** Update 10:30 p.m. CDT: After a day with lots of auroral activity in the eastern hemisphere, we’ve been in a lull the past few hours now that darkness has come to North America. No aurora to report yet, but it’s only just getting dark here. I’ll update again in a bit.
** Update 1:15 a.m. CDT: We’ve had a low arc and a couple faint rays show in the past hour. Still pretty quiet. Got this sneaking feeling it’s going to erupt 10 minutes after I fall asleep.
Based on the current forecast, the aurora should become visible right at nightfall across the northern sky. If your forecast is for clear weather, and you don’t already have an observing site picked out away from city light pollution with an open view to the north, take some time to find one today. I usually find observing spots by driving around the countryside looking for a quiet gravel road with a view to the north.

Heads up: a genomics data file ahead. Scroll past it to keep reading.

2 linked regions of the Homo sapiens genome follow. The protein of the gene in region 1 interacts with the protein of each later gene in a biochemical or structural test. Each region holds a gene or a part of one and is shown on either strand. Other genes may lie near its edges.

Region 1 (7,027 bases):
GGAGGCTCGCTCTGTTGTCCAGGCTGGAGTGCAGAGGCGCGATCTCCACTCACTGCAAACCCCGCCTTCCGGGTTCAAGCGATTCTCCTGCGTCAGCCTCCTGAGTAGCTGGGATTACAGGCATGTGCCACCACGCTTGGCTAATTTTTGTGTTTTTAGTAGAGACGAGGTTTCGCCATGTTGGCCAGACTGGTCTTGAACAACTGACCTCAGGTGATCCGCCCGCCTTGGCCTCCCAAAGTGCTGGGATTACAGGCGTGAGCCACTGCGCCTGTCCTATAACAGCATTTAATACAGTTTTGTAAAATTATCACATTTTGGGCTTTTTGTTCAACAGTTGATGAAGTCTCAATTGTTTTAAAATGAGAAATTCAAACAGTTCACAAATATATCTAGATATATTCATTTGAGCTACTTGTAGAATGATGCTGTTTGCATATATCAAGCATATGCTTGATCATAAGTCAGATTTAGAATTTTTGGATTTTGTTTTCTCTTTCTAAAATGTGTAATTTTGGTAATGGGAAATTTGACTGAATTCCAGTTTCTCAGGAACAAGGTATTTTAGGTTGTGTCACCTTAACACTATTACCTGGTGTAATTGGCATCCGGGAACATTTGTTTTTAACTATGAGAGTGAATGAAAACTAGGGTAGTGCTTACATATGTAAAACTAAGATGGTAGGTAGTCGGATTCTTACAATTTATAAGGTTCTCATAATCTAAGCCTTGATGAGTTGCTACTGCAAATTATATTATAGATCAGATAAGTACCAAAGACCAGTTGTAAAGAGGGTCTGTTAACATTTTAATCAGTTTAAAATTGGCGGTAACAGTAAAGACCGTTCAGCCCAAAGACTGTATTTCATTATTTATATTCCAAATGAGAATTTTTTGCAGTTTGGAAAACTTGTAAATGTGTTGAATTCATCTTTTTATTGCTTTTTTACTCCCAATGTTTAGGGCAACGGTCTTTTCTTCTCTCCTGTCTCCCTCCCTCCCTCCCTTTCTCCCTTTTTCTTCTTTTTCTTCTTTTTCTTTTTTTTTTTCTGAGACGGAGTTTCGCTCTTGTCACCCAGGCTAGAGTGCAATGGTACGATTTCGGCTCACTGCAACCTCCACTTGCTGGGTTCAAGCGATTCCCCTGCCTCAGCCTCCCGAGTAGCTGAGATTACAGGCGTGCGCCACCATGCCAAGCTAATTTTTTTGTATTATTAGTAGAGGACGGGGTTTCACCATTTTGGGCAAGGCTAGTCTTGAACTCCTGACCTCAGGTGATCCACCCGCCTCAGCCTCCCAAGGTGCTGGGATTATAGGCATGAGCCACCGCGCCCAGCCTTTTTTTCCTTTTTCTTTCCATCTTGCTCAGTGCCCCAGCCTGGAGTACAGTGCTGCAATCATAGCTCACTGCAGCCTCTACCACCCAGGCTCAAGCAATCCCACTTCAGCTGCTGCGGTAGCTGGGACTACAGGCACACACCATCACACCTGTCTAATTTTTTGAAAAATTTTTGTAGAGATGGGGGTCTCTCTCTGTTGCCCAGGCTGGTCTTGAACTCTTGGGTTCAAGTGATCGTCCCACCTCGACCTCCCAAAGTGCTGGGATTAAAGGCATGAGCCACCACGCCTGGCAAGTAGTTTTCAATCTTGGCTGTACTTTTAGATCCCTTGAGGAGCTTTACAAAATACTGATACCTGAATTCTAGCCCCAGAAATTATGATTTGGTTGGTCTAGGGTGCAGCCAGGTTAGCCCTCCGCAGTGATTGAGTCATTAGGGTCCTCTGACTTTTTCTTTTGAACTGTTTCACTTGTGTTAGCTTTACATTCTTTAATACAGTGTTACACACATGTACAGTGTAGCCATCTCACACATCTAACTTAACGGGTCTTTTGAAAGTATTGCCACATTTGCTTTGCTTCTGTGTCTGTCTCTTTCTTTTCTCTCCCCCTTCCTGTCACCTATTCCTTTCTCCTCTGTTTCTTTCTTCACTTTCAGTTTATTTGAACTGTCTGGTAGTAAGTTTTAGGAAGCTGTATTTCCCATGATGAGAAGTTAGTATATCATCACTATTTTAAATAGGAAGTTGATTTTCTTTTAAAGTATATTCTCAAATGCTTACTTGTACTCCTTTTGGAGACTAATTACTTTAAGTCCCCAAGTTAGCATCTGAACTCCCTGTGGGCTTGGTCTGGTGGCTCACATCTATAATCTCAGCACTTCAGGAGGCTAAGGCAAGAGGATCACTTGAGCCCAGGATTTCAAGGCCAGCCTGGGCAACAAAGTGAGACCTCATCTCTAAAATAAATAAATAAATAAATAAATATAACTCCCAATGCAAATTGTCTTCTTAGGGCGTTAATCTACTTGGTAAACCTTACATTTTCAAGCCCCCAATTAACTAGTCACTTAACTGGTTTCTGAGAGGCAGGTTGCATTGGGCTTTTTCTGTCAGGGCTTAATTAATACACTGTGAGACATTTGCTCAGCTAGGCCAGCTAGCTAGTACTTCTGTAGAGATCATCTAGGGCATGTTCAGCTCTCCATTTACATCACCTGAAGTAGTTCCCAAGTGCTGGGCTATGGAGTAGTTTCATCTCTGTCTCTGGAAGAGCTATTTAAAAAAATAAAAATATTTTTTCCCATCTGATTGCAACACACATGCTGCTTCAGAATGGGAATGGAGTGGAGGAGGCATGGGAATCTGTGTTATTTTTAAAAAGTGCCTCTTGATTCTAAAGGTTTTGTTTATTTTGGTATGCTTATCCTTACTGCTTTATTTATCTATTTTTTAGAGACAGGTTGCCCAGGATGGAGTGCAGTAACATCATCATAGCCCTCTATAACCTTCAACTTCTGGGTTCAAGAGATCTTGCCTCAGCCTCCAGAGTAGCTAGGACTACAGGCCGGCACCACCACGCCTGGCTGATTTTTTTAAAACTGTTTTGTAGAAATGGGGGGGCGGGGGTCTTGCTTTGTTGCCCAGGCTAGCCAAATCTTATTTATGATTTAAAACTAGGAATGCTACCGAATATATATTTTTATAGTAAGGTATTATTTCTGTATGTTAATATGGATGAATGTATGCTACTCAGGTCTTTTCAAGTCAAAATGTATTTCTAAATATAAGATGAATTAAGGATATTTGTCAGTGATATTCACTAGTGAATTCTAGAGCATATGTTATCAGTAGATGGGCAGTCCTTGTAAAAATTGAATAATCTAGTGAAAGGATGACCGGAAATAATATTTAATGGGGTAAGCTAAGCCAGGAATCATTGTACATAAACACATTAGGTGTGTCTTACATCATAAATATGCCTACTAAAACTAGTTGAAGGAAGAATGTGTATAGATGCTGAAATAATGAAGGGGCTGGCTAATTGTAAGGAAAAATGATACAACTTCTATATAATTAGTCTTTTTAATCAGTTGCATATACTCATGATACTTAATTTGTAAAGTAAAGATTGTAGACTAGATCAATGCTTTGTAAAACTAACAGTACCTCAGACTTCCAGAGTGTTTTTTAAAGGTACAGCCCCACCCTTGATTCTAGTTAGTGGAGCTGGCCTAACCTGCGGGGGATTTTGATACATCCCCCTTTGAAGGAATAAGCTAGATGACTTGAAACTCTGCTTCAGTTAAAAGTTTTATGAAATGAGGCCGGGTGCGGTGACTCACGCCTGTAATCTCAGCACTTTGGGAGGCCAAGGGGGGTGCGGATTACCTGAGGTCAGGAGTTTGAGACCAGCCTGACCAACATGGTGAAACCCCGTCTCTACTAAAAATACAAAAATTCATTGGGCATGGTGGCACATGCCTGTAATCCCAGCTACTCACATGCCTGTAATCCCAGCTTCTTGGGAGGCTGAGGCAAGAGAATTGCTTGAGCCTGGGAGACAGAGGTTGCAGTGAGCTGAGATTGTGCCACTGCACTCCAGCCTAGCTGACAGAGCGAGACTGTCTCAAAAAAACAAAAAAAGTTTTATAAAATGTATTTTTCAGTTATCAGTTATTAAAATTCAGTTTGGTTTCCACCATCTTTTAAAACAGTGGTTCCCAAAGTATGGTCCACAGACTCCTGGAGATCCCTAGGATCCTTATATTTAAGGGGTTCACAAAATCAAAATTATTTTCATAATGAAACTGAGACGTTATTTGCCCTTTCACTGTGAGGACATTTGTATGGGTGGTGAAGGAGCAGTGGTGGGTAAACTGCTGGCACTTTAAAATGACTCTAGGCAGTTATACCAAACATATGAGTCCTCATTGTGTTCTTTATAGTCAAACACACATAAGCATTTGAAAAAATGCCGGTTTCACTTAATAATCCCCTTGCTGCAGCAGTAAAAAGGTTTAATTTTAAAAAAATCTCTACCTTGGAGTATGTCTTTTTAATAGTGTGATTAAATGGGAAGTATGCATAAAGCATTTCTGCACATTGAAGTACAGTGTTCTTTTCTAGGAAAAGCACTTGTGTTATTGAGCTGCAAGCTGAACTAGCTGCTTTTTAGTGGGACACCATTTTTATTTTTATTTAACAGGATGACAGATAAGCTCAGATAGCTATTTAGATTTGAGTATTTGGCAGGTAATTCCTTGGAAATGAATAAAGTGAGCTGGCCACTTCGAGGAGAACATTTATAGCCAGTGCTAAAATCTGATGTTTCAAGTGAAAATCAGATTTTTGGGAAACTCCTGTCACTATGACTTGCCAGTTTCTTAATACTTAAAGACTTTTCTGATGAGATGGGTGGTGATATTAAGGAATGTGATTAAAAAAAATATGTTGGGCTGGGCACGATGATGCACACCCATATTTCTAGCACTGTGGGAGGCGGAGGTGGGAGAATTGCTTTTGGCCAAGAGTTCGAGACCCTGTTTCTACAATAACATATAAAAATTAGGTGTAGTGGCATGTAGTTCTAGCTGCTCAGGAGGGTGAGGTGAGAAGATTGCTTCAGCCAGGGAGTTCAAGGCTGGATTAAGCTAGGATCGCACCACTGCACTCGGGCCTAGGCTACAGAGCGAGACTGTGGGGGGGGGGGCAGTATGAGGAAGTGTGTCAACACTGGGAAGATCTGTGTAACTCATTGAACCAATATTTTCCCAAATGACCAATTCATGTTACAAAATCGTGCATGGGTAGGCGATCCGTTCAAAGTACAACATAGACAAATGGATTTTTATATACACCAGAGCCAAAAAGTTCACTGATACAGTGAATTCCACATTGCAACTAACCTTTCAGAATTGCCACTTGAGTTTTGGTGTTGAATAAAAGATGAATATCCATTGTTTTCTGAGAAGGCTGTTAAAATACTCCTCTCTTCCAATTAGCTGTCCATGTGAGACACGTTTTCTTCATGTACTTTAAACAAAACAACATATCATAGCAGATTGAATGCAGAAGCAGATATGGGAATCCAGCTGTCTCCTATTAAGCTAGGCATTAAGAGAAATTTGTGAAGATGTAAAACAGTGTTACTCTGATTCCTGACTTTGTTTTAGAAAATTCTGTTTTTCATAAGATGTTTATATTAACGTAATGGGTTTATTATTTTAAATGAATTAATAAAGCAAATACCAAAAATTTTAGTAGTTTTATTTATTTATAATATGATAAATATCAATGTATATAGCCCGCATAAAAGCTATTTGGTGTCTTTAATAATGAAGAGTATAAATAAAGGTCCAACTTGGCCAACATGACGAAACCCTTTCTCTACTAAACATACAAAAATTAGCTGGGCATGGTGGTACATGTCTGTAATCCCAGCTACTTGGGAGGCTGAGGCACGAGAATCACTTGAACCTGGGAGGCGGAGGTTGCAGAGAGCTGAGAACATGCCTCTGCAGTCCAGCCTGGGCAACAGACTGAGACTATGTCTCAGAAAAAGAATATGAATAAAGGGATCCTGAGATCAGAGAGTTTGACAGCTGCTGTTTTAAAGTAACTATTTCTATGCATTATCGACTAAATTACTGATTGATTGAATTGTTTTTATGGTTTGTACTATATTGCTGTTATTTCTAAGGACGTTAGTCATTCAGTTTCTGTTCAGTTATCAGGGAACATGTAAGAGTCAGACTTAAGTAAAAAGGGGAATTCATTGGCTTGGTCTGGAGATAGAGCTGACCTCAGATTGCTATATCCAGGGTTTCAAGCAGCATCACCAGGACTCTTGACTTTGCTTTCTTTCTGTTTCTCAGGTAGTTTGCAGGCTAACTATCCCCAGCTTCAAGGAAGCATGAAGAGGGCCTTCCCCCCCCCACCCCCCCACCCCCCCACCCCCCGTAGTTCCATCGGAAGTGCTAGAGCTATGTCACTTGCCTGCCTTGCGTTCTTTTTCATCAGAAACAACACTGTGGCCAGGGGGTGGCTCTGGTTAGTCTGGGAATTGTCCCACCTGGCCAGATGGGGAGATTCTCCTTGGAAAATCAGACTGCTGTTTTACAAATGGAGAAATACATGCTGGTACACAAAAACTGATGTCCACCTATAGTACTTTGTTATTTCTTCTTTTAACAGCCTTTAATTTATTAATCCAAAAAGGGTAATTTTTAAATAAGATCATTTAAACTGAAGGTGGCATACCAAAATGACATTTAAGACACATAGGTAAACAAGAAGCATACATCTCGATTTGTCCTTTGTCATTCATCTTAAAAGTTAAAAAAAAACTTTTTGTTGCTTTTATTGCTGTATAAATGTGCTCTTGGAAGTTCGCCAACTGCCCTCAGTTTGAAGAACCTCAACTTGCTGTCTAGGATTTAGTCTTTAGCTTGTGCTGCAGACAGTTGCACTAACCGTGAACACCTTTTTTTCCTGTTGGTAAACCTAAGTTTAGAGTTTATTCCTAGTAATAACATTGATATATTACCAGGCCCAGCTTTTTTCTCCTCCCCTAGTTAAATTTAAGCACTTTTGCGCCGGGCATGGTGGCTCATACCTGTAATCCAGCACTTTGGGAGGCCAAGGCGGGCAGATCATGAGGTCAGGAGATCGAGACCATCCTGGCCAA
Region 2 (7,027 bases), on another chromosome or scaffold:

No equipment is needed to view the aurora, but many of us like to take a camera and tripod along. If that describes you, you’ll need a camera able to take time exposures up to at least 15 seconds. Because the aurora’s big, a wide angle lens is best. Set the lens to manual focus and your camera to manual (the “M” on the dial). Attach it to a tripod, then use the camera’s “live view” function to focus on a bright star. Don’t have live view? Try focusing on a cloud today and leave the focus there till you need it tonight — don’t touch!
Auroras vary a lot in brightness. For the faint ones, I open the lens all the way to f/2.8 to let in the maximum amount of light, then dial in ISO 1600 and take 30-second time exposures. With bright ones, keep the lens wide open and the ISO set to 1600 and shorten the exposure time to 10-15 seconds. If your pictures look too grainy at 1600, drop to ISO 800 and expose for 15-30 seconds.
Forecasts can change, so try not to be disappointed if the aurora shuts down early, but at least where I’m sitting on a Sunday morning, the picture for tonight looks rosy. Or should I say green?